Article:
The Future is Now

The Future is Now

Efficient transportation services more means better, richer countries. Economic development and most of the world’s merchandise trade goods are transported by sea. Some are wondering how much more transport systems using the oceans, seas and rivers can handle.

In 2018, global manufacturing slowed down. Its thought that this was because of changes to trade rules between more developed countries. Despite this slowdown, manufacturing goods has been increasing since 2008, especially in more developed countries. There hasn’t been much of a change in  the least developed countries, which makes the target of doubling industry’s share of GDP by 2030 unlikely.

While there is more money for developing economic infrastructure in developing countries and impressive progress has been made in mobile connectivity, countries that are lagging behind, face serious challenges in doubling the manufacturing industry’s share of GDP by 2030, and investment in scientific research and innovation remains below the global average.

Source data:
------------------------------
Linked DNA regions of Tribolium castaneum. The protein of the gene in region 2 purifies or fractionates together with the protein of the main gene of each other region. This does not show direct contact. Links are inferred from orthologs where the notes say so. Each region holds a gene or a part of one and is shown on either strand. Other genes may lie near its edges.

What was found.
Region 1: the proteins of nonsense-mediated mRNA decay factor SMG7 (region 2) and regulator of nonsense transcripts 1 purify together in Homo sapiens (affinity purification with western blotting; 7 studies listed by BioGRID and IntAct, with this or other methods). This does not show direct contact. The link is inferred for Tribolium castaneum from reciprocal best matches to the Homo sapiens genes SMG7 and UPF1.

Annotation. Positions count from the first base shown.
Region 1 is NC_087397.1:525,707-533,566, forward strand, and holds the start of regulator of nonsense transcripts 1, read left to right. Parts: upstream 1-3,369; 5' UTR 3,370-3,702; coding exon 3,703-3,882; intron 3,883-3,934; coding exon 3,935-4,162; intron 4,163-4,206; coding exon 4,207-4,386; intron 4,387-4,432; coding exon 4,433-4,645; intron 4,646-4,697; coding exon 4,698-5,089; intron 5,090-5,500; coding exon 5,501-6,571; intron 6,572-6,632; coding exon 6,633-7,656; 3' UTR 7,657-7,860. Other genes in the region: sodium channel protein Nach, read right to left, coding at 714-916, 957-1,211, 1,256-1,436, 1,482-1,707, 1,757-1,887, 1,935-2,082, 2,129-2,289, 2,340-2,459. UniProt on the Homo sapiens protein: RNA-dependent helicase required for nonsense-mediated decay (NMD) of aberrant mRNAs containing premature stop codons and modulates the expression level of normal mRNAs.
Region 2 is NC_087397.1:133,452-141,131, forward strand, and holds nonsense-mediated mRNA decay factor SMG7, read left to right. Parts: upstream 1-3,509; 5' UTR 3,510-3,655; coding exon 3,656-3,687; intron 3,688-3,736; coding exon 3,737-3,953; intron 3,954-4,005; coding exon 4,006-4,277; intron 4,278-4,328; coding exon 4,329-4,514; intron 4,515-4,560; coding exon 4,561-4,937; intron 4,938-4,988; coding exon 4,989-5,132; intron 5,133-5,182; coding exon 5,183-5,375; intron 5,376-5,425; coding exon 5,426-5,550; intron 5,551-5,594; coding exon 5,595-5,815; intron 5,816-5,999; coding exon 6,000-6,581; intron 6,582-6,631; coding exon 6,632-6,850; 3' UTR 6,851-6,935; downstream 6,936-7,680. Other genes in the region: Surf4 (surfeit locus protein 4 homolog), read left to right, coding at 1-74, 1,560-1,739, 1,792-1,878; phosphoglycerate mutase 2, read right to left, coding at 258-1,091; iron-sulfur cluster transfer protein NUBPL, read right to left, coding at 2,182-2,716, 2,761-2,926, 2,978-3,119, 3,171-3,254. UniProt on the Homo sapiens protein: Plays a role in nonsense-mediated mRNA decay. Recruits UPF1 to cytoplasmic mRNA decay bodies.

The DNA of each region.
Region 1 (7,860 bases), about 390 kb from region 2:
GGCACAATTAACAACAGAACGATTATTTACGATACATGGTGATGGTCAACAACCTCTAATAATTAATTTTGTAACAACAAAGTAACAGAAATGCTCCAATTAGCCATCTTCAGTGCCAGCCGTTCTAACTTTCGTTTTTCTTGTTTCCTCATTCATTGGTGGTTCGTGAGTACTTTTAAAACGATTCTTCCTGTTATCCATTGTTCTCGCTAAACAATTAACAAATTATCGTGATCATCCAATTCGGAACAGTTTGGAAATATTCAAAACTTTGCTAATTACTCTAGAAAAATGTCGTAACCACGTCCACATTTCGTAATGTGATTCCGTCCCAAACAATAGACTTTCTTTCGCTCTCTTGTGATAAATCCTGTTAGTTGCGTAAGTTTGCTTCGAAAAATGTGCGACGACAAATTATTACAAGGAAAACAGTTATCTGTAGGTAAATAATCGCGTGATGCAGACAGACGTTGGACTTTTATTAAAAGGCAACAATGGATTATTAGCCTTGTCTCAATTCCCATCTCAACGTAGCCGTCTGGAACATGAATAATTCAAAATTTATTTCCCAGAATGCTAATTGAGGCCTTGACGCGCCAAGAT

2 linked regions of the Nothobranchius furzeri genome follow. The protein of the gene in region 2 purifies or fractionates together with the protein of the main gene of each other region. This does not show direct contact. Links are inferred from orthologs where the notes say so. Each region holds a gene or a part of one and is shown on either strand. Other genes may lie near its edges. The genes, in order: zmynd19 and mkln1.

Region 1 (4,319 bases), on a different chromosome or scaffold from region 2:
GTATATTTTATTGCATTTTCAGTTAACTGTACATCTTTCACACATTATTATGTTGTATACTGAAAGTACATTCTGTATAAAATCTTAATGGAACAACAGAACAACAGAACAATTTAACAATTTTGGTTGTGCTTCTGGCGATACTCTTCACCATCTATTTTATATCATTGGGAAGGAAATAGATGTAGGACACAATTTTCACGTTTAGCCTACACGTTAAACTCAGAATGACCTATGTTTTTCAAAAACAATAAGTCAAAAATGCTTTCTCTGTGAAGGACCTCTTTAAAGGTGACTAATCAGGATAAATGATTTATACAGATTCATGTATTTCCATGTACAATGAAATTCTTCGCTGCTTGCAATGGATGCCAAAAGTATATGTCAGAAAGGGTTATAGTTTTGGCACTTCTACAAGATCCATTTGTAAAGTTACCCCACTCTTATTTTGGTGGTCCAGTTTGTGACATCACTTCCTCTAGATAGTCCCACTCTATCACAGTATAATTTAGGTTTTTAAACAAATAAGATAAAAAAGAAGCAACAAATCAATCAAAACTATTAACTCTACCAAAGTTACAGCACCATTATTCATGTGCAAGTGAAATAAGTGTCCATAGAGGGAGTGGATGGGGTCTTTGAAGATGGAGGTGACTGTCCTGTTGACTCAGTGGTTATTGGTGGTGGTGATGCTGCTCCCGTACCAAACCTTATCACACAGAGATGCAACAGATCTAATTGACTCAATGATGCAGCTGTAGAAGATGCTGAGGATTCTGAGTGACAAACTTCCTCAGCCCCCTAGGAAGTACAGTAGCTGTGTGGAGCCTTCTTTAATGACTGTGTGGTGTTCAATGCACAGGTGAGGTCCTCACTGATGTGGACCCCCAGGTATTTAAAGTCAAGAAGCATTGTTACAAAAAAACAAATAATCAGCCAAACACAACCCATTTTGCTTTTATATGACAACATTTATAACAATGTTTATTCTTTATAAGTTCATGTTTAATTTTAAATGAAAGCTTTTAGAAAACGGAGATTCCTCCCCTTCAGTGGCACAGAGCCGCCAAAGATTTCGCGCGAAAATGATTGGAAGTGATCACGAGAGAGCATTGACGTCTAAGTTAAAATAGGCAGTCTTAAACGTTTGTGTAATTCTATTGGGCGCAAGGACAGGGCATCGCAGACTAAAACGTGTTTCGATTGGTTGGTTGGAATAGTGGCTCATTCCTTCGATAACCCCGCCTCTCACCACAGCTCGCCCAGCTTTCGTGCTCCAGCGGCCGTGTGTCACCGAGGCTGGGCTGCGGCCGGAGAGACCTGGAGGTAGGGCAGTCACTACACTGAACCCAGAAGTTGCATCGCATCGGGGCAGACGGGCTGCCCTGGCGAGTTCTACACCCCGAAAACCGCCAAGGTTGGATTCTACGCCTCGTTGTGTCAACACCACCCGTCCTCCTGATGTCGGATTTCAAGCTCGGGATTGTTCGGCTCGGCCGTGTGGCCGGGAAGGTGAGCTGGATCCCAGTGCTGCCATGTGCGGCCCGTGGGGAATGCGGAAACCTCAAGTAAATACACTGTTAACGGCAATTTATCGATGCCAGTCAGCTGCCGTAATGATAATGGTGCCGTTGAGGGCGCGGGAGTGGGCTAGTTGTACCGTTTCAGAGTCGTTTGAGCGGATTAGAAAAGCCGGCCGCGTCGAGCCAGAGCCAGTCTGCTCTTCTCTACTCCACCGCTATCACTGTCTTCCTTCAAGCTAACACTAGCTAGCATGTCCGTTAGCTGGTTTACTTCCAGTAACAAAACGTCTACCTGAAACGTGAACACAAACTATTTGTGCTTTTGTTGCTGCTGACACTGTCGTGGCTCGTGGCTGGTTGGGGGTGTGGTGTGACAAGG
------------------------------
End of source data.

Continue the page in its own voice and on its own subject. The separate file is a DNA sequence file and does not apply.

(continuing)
The intensity of global carbon dioxide (CO2) emissions from manufacturing industries declined by more than 20 per cent between 2000 and 2016, to 0.30 kg CO2 per United States dollar. This shows a general decoupling of CO2 emissions and GDP growth, which is a good thing. It means that we can grow economies without destroying the planet.

The proportion of global GDP invested in research and development increased, with Europe and Northern America standing at 2.21 per cent of GDP spent on research and development. Most developing regions fell short of the world average in 2016. While there has been an increase in the number of researchers per million inhabitants from 804 in 2000 to 1,163 in 2016, that number reached only 91 in sub-Saharan Africa.

In 2016, medium-high and high-tech sectors accounted for 44.7 per cent of the global manufacturing value added. Medium-high and high-tech products continued to dominate manufacturing production in Northern America and Europe, reaching 47.4 per cent in 2016 compared with 10.4 per cent in least developed countries.

Almost all people around the world now live within range of a mobile-cellular network signal, with 90 per cent living within range of a 3G-quality or higher network. This evolution of the mobile network, however, is growing more rapidly than the percentage of the population using the Internet.

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